Music Supervising the 2012 NFL Season: Rob Rudkin of CBS Sports
September 3, 2012 by David Weiss
WEST SIDE, MANHATTAN: In the NFL, 65 preseason games are played, followed by 256 regular season matches, then 10 post season games plus the Super Bowl. A healthy percentage of those are carried on CBS.
And America officially goes nuts about pro football this Sunday.
Robert Rudkin is Manager, Music for CBS Sports. As you’d expect about a man who’s about to tie the 2012 NFL season and Super Bowl XLVII together, sonically – for millions of viewers every week – he’s got his game face on right now.
Rudkin called a timeout to tell us everything that goes into being a network sports music supervisor. Here’s how he selects the sounds – original music, licensed tracks, and production music libraries – for what is arguably America’s most popular sport.
The NFL Season is about to kick in. Is this a particularly busy time for you?
It absolutely is. We have seven crews out on the road covering the NFL, each of them asking for different packages. Every one of them has their own producer, with their own personalities and different tastes in music. So it’s definitely a busy time.
What are the different musical components that they need for the show on Sunday?
They’ll ask for highlight packages. And they’ll be looking for tease music, which comes at the start of the game, where there’ll be a one-minute or so tease to set the scene. Also re-tease packages, an hour into the game, where they do a little recap of the action from that game. That could be orchestral music, popular music, or it could be bed music. All different kinds get used.
Right around now, we’re refining the music packages to give out to all of our different crews, and as the season progresses they’ll be looking for different things, like the genres I just mentioned.
When they have a specific request, can you accommodate them up to a point? What determines if you say yes or no to a producer’s music need?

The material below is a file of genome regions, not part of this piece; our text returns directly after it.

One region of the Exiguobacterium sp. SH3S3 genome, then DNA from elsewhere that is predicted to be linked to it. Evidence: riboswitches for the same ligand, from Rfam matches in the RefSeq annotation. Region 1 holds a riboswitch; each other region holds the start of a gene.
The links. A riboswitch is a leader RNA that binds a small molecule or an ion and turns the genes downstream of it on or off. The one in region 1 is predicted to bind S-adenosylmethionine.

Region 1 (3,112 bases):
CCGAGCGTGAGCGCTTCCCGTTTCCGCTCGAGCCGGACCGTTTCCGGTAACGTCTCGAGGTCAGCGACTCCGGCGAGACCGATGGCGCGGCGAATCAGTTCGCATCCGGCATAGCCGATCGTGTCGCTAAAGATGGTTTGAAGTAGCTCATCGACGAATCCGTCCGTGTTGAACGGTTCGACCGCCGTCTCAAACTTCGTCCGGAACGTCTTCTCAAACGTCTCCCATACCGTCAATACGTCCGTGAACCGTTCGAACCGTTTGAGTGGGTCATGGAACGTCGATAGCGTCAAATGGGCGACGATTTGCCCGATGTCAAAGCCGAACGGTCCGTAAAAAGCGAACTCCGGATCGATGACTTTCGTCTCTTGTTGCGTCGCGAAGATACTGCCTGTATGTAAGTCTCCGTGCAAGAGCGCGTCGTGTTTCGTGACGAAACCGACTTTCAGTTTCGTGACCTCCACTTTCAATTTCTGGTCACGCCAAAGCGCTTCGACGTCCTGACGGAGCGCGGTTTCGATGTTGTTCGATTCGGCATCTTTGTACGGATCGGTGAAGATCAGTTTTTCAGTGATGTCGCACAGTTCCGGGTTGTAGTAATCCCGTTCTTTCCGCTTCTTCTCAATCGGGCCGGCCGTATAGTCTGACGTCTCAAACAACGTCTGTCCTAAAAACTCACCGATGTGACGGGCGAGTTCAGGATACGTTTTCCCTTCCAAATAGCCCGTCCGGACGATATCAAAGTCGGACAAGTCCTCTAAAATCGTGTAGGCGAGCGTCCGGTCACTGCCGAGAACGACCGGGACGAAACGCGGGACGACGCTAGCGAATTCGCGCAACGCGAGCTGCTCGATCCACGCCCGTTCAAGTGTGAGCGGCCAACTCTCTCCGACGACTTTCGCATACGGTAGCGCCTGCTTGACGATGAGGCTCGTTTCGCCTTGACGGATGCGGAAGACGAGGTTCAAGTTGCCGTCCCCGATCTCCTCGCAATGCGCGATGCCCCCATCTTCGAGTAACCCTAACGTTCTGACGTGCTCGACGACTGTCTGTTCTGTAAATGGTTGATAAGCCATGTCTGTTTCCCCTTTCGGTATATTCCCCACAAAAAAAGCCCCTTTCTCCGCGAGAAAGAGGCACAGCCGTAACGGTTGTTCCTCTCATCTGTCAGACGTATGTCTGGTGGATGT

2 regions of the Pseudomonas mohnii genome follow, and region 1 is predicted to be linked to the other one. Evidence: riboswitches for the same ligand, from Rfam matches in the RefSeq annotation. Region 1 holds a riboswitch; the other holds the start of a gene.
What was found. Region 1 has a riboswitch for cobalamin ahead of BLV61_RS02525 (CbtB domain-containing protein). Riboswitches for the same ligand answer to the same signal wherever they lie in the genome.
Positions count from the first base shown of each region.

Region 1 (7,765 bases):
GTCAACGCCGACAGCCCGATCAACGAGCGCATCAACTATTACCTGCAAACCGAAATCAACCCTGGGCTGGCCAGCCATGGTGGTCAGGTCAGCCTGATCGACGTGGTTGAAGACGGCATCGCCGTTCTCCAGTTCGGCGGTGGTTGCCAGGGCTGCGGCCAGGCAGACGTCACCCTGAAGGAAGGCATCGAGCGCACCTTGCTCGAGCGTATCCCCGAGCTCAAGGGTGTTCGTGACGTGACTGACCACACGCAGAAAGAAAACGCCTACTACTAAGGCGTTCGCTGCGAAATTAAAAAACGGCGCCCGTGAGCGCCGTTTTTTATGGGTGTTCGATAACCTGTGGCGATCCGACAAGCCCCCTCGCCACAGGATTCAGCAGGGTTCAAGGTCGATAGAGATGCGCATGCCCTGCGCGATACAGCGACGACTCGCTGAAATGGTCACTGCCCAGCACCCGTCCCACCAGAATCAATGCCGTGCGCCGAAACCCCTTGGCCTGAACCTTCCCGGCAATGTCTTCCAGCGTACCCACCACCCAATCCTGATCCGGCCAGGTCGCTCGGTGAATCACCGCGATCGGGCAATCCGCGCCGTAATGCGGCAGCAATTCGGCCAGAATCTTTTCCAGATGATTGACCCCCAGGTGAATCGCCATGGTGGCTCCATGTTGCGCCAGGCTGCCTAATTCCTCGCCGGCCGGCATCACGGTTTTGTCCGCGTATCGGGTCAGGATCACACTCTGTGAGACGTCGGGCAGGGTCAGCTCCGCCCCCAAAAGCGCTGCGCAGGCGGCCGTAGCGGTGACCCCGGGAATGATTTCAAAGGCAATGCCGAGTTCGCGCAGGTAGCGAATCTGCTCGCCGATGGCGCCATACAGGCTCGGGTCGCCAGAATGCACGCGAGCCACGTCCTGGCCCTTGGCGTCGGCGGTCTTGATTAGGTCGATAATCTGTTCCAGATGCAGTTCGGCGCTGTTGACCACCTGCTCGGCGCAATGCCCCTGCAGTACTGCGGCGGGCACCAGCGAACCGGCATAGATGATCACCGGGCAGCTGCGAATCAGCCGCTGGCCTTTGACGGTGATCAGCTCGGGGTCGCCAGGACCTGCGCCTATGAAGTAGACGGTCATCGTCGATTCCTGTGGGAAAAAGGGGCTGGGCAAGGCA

If it’s something that needs to be cleared, I can get people on there to accomplish that. If I can save the money, I will find a soundalike, or a better alternative from the many catalogs that we subscribe to.
I can usually satisfy the guys. They know there’s only so much time and budget to fulfill a request. Especially with live TV, and they’re asking for it two days before air.
What do you think is specific to being a music supervisor for a TV sports division, as opposed to another genre of entertainment?
It would probably be the time constraints, and the vast quantity of music that is actually used. In any particular NFL game, you will hear – whether it’s bed music, theme music, popular commercial music – you’ll hear 80 or 90 cuts. That’s including halftime and the post-game show.
There’s a million different highlights reels, all of which may differ in length. And between the early and late games, there could be seven to eight games in a day, all airing on different parts of the country.
What do you do on Sundays during the season?
I’ll be working in the studio on the pre-game show, picking all the music for the pre-game, halftime report, and post-game shows. So not only am I equipping the crews on the road, but the studios here in NYC.
That sounds like a lot of pressure!
I’m just going to try very much to be prepared. That means having anything that can be imagined available to them at the drop of a hat.